Sunday, January 19, 2014

Friendship and a Superhero

So many people have offered to help my family and I with this struggle.  The response from friends, family and people I don't even know has been humbling.  I had no idea that I had touched that many lives.  This help has come in many forms, from food to house cleaning offers to taking Myah so Tami and I can focus on each other or get through a chemo weekend.  I am so touched by all of this generosity that I regularly devolve into a blubbering, sobbing mass trying to say thank you or put into words how much it means for this person(s) to do what they are doing.

I have so many dear friends.  Since our little family unit has covered more than a few states in our 14 years, many of our friends are distant.  That makes it difficult sometimes to communicate or offer to help.  Some have gone so far as to offer to fly down just to see me or hold my hand while I struggle.  These are some of the most amazing offers to me.  That I would mean so much to a person that they would get on a plane and plan a trip consisting of multiple days just to be with me for an hour or two, boggles my mind. 

This has been offered many times and actually scheduled more than once!  I want to say to these people that I'm not worth the time and expense for such a short period of time and a completely uncertain set of circumstances.  Depending on when they get here, I may be actively involved in a chemo treatment which can result in a confused, sweaty, falling down, wracked with pain (etc.etc.etc.) Jake.  That's not how I want my friends to see me.  But I am quickly reminded that it wouldn't matter to them.  I'll always be their Jake.  I may be fine one minute, involved with conversation or doing something outside of the house...and the next be couch ridden with pain or nausea or something else entirely.  To which I am again reminded that it doesn't matter.  If a two day visit turns into a 1 hour meeting they have achieved their  goals, I've been told.  These are amazing people.

I still maintain that, logistically, that is a lot of effort for an uncertain audience with little ol' me.  But I've been learning to just go with it.  So...if you live down the street or across the country and want to see me, here are the ground rules:

Try to come on a non-chemo week.  Your return on investment has much greater odds at being positive.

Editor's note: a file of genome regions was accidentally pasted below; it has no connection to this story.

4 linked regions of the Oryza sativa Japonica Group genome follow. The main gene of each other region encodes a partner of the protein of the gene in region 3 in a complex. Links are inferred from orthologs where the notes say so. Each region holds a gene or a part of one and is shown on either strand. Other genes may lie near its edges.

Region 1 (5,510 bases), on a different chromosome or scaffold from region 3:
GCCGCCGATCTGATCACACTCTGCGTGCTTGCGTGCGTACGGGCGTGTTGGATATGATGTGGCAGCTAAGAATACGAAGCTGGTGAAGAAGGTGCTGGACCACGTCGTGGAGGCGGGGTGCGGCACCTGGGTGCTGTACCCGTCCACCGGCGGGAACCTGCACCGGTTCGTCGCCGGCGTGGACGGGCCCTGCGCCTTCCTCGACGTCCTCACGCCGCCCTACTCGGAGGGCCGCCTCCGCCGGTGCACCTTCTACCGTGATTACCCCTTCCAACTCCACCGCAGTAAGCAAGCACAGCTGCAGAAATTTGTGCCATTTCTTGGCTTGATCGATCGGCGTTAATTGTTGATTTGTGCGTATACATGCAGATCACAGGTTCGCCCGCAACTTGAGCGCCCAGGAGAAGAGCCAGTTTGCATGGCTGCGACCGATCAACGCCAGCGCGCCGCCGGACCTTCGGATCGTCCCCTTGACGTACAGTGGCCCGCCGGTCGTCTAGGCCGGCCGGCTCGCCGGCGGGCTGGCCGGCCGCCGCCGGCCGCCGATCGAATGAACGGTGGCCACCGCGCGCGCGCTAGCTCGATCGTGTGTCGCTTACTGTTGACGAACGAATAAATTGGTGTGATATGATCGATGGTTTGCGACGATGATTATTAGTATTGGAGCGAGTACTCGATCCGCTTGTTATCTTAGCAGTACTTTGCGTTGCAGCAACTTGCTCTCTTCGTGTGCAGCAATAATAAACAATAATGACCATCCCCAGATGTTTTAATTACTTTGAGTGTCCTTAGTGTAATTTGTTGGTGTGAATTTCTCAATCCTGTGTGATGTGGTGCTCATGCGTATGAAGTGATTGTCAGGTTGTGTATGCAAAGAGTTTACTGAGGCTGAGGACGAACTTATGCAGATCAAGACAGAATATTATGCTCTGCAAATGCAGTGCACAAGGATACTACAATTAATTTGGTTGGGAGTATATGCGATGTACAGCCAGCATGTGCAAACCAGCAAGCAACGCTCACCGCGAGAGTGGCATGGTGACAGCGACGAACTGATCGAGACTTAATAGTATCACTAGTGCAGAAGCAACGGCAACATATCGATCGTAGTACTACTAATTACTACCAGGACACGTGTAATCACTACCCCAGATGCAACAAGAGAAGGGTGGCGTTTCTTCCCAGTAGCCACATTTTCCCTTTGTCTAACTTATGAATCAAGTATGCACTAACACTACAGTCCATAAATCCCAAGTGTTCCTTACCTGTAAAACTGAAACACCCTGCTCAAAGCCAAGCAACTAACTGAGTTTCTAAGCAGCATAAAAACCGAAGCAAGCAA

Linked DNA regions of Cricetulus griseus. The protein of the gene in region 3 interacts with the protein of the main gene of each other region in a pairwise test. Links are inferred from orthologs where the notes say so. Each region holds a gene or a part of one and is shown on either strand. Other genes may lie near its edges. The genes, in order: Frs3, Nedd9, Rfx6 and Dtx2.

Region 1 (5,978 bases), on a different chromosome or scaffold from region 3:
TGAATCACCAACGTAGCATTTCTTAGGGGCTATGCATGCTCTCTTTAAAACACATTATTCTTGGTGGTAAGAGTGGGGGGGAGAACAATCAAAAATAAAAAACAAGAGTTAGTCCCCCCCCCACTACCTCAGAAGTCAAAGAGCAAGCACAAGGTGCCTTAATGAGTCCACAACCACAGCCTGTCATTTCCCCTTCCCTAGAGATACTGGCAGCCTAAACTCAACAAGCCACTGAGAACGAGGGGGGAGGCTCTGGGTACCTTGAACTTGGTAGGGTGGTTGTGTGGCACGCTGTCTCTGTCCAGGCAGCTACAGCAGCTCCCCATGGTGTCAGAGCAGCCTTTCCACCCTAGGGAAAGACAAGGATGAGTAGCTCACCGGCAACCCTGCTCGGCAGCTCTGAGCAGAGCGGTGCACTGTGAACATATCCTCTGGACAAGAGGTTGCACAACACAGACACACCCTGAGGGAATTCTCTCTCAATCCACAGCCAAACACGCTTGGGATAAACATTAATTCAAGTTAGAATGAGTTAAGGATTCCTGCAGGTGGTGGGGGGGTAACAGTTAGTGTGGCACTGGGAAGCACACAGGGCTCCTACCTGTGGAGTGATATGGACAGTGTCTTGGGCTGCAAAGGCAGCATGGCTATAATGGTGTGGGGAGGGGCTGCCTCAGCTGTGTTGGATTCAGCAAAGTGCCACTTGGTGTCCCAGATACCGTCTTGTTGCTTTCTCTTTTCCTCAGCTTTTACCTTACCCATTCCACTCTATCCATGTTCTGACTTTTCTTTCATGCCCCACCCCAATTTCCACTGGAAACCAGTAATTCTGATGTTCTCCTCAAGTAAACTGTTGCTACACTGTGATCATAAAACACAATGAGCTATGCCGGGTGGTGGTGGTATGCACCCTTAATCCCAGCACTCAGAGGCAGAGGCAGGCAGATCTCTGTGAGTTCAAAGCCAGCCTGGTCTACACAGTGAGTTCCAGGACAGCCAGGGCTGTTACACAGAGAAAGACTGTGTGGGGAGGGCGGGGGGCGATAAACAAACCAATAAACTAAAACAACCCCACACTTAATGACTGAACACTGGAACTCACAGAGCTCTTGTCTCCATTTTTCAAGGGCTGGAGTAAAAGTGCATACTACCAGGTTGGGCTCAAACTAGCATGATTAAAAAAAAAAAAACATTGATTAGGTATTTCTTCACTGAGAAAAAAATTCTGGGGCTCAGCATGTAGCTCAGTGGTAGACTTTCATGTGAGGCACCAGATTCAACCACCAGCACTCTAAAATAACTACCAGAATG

If you have to come on a chemo week, just be aware that the visits will be short and you need to be prepared to see some demons, because that's when they have their day.  It's not a pretty sight and sometimes turns into borderline horror show.  It's hard to watch and if you don't want to see me at my worst, stay away from chemo weekend and the first part of chemo week.

Be ok with me passing gas, hocking up ungodly looking stuff from my throat and running to the sink to vomit.  These occur daily and I can't control them, well not so much the vomiting...but definitely what sounds like it.  If you don't like blood, I'm sorry.  A lot of it comes out of my nose and throat.  I can't do anything about it, so any uncovered trash can in the house looks like it's been ringside at a boxing match.

I might fall down.  I might not be able to get up off the couch, or out of bed.  I might be stuck in the bathroom.  These are things that can happen at anytime.  I can't predict them or control them.

OK...Now that I've scared everyone off...time for a quick status update!

A lot of people have been asking since my last blog post.  My answer is this.  MUCH better...for the past 48 hours.  Friday was a good day at work.  I got more accomplished than I was expecting and I got my wife to try Turkish food.  :)  Saturday was a complete surprise.

I felt really good when I got up that morning.  We had planned on having my Dad help take down the unnecessarily large Martha Stewart Christmas tree in our upstairs loft.  I felt so good that I took two of the pieces down myself, navigating stairs and hallways and corners all on my own.  When my Dad arrived, he had my mother in tow and she was hellbent on cleaning.  Everyone was involved in something and all expected nothing from me aside from the occasional wave from the couch.  What they got was so much more.  I vacuumed the entire house...both floors...including stairs!  That's over 2700 sq/ft of carpeted area that I rocked with my (wife's) Dyson.  Oh Yeah!  Then I helped clean the kitchen and put away boxes in the garage (which required climbing a ladder several times...).  And then?  I helped hang a curtain.  BOOM!  SuperJake

Today I didn't feel as good as I did yesterday, but I certainly felt better than earlier in the week.

Tomorrow I drive myself into work and start on another phase in my project, so I'm feeling pretty darn good about that too.

Whew!  I'm tired just typing that.  :P  This isn't to say that I won't wake up in the morning and not be able to lift my head.  Such is the ever shifting line of reality in my new world.  But I'll take a good day any day!

Start the week off right.  Get up and think about those days that you felt like a superhero...then try to have another one.


1 comment:

  1. As far as the falling down, being stuck in the can, etc etc, that's the Jake I remember anyway... :)